THE SECOND-GENERATION ANTIPSYCHOTIC (SGA) quetiapine frequently causes weight gain, which is, however, usually less severe than that with the SGA olanzapine. Weight gain with olanzapine was associated with food craving in two-thirds of patients in a double-blind study. Comparable findings on quetiapine are lacking.
The present patient was a 48-year-old woman with bipolar disorder. She had no other psychiatric or non-psychiatric disorders or metabolic disturbances. She was referred from another hospital where she had been unsuccessfully treated for bipolar depression. At admission, she was moderately depressed and routine laboratory parameters were unremarkable. Her weight was 74.0 kg (body mass index [BMI], 26.9 kg/m2). Pre-existing risperidone was tapered out within the first 10 days. Instead, quetiapine extended-release and citalopram were started on the first day and stepwise increased to quetiapine 500 mg once daily (QD; 18:00 hours) and citalopram 40 mg QD (08:00 hours) within 2 weeks.
At day 23, the patient developed daily severe carbohydrate craving starting not before 20:00 hours that was limited to evening and night time. She ate chocolate (300–800 g/day) and additionally other sweets or bananas. Repeatedly, her sleep was disrupted by waking due to carbohydrate craving. Her bodyweight, being stable during the first 3 weeks, increased to 76.8 kg (BMI, 27.9 kg/m2) after 4 weeks and to 77.9 kg (BMI, 28.3 kg/m2) after 5 weeks of treatment. The total cholesterol level was slightly increased (5.7 mmol/L) while other metabolic parameters were normal. Therefore, quetiapine was stepwise tapered out over 10 days whereupon carbohydrate craving completely ceased within 5 days and weight plateaued at 79 kg (BMI, 28.7 kg/m2). The citalopram dose was kept stable at 40 mg/day during treatment.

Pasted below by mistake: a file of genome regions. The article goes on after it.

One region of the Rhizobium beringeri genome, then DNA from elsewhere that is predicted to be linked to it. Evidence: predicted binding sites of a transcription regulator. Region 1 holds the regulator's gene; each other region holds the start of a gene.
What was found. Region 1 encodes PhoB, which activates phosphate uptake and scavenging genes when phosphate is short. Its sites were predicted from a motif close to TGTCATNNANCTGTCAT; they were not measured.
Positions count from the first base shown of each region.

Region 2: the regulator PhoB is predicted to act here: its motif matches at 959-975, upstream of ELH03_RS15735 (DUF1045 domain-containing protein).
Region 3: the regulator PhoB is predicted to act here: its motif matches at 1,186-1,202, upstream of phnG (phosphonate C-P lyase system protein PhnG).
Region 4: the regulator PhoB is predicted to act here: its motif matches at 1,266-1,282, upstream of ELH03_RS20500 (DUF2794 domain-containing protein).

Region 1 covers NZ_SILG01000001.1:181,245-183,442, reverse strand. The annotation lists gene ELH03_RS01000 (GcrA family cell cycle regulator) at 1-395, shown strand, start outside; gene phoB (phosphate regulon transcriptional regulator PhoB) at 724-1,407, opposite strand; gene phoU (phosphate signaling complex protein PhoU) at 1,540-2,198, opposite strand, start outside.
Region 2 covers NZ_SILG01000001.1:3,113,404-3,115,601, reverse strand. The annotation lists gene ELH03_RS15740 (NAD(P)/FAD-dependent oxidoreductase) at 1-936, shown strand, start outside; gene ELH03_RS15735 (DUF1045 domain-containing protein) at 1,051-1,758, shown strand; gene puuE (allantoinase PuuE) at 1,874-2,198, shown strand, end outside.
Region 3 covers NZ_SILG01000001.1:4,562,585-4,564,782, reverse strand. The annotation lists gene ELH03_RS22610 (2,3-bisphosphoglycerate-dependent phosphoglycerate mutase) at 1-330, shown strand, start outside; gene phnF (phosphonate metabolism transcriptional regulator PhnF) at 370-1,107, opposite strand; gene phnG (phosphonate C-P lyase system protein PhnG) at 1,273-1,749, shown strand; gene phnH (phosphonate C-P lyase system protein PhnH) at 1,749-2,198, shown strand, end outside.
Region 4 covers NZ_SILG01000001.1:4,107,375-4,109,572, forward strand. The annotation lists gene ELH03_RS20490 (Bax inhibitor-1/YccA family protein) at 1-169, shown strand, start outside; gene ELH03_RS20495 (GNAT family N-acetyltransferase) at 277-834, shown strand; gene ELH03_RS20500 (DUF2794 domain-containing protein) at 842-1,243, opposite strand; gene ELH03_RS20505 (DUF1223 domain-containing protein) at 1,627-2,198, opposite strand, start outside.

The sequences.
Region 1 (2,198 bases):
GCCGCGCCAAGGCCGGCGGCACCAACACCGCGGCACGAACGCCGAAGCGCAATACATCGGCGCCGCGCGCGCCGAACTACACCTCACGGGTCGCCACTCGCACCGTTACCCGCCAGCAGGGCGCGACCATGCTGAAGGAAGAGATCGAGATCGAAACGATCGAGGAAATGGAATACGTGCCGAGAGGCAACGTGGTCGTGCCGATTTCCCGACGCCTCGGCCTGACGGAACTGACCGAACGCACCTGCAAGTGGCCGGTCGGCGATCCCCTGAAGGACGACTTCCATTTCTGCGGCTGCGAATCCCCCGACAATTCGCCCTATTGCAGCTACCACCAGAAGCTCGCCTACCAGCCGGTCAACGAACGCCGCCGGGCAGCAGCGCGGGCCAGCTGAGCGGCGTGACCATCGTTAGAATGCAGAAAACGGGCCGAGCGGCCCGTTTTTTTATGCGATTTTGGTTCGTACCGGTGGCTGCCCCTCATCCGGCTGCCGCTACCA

Eight years previously, she had also received quetiapine. Likewise, she had developed carbohydrate craving and gained weight (4 kg). After its discontinuation after 3 weeks, carbohydrate craving had stopped.
We report for the first time that quetiapine can be associated with carbohydrate craving. Several points suggest a causal relationship: First, quetiapine had been associated with carbohydrate craving and weight gain several years before. Second, carbohydrate craving commenced a few weeks after initiation of quetiapine. Third, it occurred at evening and night time when quetiapine levels were highest. Fourth, carbohydrate craving disappeared after discontinuation of quetiapine.
Of note, citalopram was kept unchanged, indicating that citalopram was not involved in carbohydrate craving. Citalopram, which increases serotonergic neurotransmission, reduced binge eating driven by carbohydrate craving. Accordingly, carbohydrate craving was linked to reduced serotonergic neurotransmission. Hence, the carbohydrate craving in the present case could have been caused by quetiapine's antagonistic properties at serotonergic receptors, as has also been postulated for olanzapine and clozapine.
Weight gain was closely related to carbohydrate craving. Although bodyweight was stable during the first 3 weeks of treatment with quetiapine, when no carbohydrate craving occurred, it increased by more than 5 kg within only 3 weeks. After discontinuation of quetiapine, weight gain stopped. This indicates that weight gain was mainly induced by the increased calorie intake following carbohydrate craving.